Kimmel Blog entry for Friday, June 29, 2007
If only John Bukacek, Urasenke tea master, could have been with us today. We took tea on the 65th floor of Landmark Tower in Yokohama, said to be the highest tea ceremony room in the world.We could look out over Sakuragi-cho Station as we drank mattcha and ate tea ceremony sweets. I don't know what school of tea ceremony it was; but the lady who served it was graceful, exact, calm, welcoming, and sincere. Her face lit up each time we said we enjoyed it. She made it relaxing instead of tense, warm instead of formal. The sweets were of three shapes: purple spheres filled with anko that was said to resemble ajisai hydrangeas, pink nadeshiko blossoms, and green ovals with water rings represented on them.
Mrs. Shiikuma, the mother of Michiko, Laura's maid-of-honor, took us there after taking us to hear Mongolian musicians in Yokohama's Minato Mirai Concert Hall. Before that, it was a Kyoto kaiseki ryouri meal in Landmark Tower. The eggplant with two colors of miso was gorgeously delicious. It was particularly good because we'd hardly had time to eat while we were in Kyoto on June 27th and 28th.
We took the Shinkansen to Kyoto Wednesday morning, checking into a ryokan-ish place near Kyoto Station called Hatoya. It was a thoroughly modern concrete building with Japanese-style tatami guest rooms. It felt so odd, in contrast to Matsushima Ryokan in Maito-cho, Yokohama, which is the real thing.
Leaving our small bags there, we hopped a taxi to Nijo-jo. I insist on calling it Nijo Palace rather than Nijo Castle because it really had no military function, despite the impressive stone walls built around it. It was just the residence Tokugawa Ieyasu (and later his grandson Tokugawa Iemitsu) established to make their visits to Kyoto comfortable.I wanted Chad and Laura to hear the real uguisu-bari, the nightingale floor. They saw the gilded Kano fusuma sliding door paintings (some with tigers, some with pine trees, some with willows) as well.Chad didn't speak much, but I found out that his eyes were taking everything in. Laura, we discovered, had never been to Kyoto before, despite all our trips to Japan.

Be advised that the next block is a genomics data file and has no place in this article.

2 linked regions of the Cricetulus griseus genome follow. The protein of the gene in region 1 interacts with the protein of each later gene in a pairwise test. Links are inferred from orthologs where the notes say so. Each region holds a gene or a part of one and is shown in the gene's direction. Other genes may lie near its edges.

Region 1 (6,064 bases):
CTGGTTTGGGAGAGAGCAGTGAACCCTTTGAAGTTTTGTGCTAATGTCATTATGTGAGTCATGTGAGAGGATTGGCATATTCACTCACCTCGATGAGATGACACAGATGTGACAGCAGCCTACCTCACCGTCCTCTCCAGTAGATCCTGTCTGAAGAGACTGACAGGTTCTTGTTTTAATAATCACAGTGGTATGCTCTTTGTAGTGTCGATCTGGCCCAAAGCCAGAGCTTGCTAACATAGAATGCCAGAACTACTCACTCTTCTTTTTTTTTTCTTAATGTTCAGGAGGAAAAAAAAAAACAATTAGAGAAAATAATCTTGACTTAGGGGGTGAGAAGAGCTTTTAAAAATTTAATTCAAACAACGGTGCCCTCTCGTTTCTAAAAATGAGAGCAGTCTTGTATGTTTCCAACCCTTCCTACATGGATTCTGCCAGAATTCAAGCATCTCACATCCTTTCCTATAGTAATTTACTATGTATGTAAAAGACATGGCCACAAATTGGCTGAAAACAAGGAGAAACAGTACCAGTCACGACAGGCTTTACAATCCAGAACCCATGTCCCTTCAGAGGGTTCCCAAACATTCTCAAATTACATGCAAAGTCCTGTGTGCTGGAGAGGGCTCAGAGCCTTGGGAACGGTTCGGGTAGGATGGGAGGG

Our next Kyoto stop was my favorite Kiyomizu-dera Temple, high on a hill overlooking the city. This site is said to pre-date Buddhism, in much the same way as some of the great cathedral sites in Europe pre-date Christianity. One seems to feel something profound coming from the configuration of mountain, water (there is "pure water" there, in the waterfall, for which the temple is named) and air.
After having climbed up and around various temple buildings, we stopped at a red-carpeted cantilevered eating place on the way down to have hiyashi doufu cold tofu, noodles, and kakegoori. We were surrounded by trees; and we could see both Kiyomizu-dera's scaffolded support beams above and the tree-filled gorge blow. Then, instead of climbing down the way we had come up, we turned right at the togarashi pepper place to descend sannen-zaka hill, with its picturesque old Kyoto-style houses and shops. Chad, is showing himself to be a remarkable photographer, taking many beautiful shots with the digital camera. [Laura, too, is remarkable in the way her Japanese improves by the hour.She is taking over more and more functions, especially when it comes to asking for information and directions.]
After our descent we limped over to Gion. I told Laura and Chad stories of having previously seen an occasional geiko (the word used in Kyoto, by those who really know, for what we call geisha, "art persons"). We didn't see any this trip, neither on the street nor in the heavy sedans where I caught sight of them in 2002. The many lanterns, both paper and metal, that light up the street at night help make it beautiful.
After that, it was back to Hatoya Ryokan, every bone aching. I fell asleep immediately after taking a shower in the tiny bathroom--no time for a real o-furo Japanese bath of the kind I take at Yokohama's Matsushima Ryokan.
The next morning, yesterday, we managed to get up and out to Nagoya, transferring to the Meitetsu Line to go to Inuyama-jou, my favorite castle. It was first built in the 16th Century, sengogku jidai in Japan, when the country was in chaos as daimyo feudal lords made war on each other. Chad, who has studied military strategy and history at U. of I., appreciated its superior defensive position above the Kiso-kawa River. We climbed all the way to the top of the donjon, climging stairs that were like ladders). From there, samurai look-outs could see in all directions. There was a shrine nearby, too.The Shinto priest there told me that the shrine was far older than the castle.
We ate lunch at restaurant across from the shrine. I had ayu (a trout-like river fish) for the first time in many years. Chad and Laura didn't like it; so I didn't have to share. They ate noodles dishes flavored by red miso that included boiled eggs. Regional specialty? We didn't know.
On a less exalted note, I can report that I've been watching interesting stuff on TV.There's been news about the Meat Hope (sic!) Company scandal. After getting caught illegally mixing beef and pork, in addition to recalling packages and re-dating them, the company has had to fire all its employees. An American named Hill has been trying to negotiate with North Korea. There was a biography of Shinran, the Buddhist priest who founded (New?) Pure Land Buddhism, the sect that believes in salvation by chanting the name of the Buddha, namu amida butsu.Then, to my surprise, the current geki-dan acting troupe playing at Miyoshi Engeijo theater appeared on Yokohama TV. At 8:15 in the morning, I've been watching the current NHK morning drama, called Don don hare, which seems to be about a ryokan traditional inn in Iwate. When we lived in Yokohama all those years ago, I made sure that we had a TV.It's invaluable for language lessons, in addition to all its other uses.